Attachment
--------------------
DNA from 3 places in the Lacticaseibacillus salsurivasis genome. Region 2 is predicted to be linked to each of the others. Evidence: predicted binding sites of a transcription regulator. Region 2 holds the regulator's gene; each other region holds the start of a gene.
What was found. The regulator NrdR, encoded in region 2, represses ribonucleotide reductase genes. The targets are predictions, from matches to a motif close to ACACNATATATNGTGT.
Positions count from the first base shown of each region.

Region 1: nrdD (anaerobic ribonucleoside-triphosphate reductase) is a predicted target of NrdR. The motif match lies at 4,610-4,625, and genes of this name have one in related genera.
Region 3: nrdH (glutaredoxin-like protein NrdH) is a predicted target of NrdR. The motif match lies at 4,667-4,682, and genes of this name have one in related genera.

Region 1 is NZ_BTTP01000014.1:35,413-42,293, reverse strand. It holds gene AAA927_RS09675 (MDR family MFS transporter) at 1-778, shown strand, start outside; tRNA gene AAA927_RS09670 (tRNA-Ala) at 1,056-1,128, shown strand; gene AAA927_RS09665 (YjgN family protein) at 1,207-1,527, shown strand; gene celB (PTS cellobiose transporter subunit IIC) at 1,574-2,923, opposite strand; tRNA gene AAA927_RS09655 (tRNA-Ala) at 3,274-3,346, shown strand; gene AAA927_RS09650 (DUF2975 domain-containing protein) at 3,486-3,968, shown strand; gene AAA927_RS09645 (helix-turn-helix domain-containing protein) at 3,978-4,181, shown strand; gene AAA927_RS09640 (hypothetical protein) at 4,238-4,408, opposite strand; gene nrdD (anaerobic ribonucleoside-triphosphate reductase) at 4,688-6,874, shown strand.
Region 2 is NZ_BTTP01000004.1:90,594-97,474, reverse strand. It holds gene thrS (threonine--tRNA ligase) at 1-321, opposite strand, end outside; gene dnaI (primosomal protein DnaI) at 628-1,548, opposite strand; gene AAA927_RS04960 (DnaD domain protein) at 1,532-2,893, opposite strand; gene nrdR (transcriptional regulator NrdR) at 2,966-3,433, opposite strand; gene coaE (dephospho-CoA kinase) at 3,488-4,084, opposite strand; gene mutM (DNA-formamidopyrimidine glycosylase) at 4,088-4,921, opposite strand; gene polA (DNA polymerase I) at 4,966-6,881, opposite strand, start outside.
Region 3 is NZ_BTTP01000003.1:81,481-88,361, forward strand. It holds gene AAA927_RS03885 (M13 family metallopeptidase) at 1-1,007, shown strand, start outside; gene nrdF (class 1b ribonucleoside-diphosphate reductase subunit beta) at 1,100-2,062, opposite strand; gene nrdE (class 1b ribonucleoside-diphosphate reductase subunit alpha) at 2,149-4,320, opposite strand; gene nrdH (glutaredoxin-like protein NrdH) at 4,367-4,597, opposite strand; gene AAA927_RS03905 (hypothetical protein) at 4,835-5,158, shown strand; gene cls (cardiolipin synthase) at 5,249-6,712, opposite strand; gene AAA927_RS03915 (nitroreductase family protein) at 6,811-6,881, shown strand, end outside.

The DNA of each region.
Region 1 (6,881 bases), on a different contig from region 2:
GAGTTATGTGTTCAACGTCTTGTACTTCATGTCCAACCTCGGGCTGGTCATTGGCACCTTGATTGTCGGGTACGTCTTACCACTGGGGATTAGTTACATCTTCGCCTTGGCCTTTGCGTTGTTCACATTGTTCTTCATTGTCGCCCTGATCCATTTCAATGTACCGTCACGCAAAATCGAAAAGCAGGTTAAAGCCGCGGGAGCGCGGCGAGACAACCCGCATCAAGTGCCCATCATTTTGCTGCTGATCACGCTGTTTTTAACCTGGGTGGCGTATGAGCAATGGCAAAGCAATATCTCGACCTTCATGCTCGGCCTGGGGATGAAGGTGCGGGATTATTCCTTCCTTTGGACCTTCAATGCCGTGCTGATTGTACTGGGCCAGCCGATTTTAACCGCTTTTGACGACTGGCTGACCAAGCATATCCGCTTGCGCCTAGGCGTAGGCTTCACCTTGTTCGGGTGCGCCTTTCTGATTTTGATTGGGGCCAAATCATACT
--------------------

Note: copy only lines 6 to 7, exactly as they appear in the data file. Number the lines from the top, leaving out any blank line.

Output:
Region 1 is NZ_BTTP01000014.1:35,413-42,293, reverse strand. It holds gene AAA927_RS09675 (MDR family MFS transporter) at 1-778, shown strand, start outside; tRNA gene AAA927_RS09670 (tRNA-Ala) at 1,056-1,128, shown strand; gene AAA927_RS09665 (YjgN family protein) at 1,207-1,527, shown strand; gene celB (PTS cellobiose transporter subunit IIC) at 1,574-2,923, opposite strand; tRNA gene AAA927_RS09655 (tRNA-Ala) at 3,274-3,346, shown strand; gene AAA927_RS09650 (DUF2975 domain-containing protein) at 3,486-3,968, shown strand; gene AAA927_RS09645 (helix-turn-helix domain-containing protein) at 3,978-4,181, shown strand; gene AAA927_RS09640 (hypothetical protein) at 4,238-4,408, opposite strand; gene nrdD (anaerobic ribonucleoside-triphosphate reductase) at 4,688-6,874, shown strand.
Region 2 is NZ_BTTP01000004.1:90,594-97,474, reverse strand. It holds gene thrS (threonine--tRNA ligase) at 1-321, opposite strand, end outside; gene dnaI (primosomal protein DnaI) at 628-1,548, opposite strand; gene AAA927_RS04960 (DnaD domain protein) at 1,532-2,893, opposite strand; gene nrdR (transcriptional regulator NrdR) at 2,966-3,433, opposite strand; gene coaE (dephospho-CoA kinase) at 3,488-4,084, opposite strand; gene mutM (DNA-formamidopyrimidine glycosylase) at 4,088-4,921, opposite strand; gene polA (DNA polymerase I) at 4,966-6,881, opposite strand, start outside.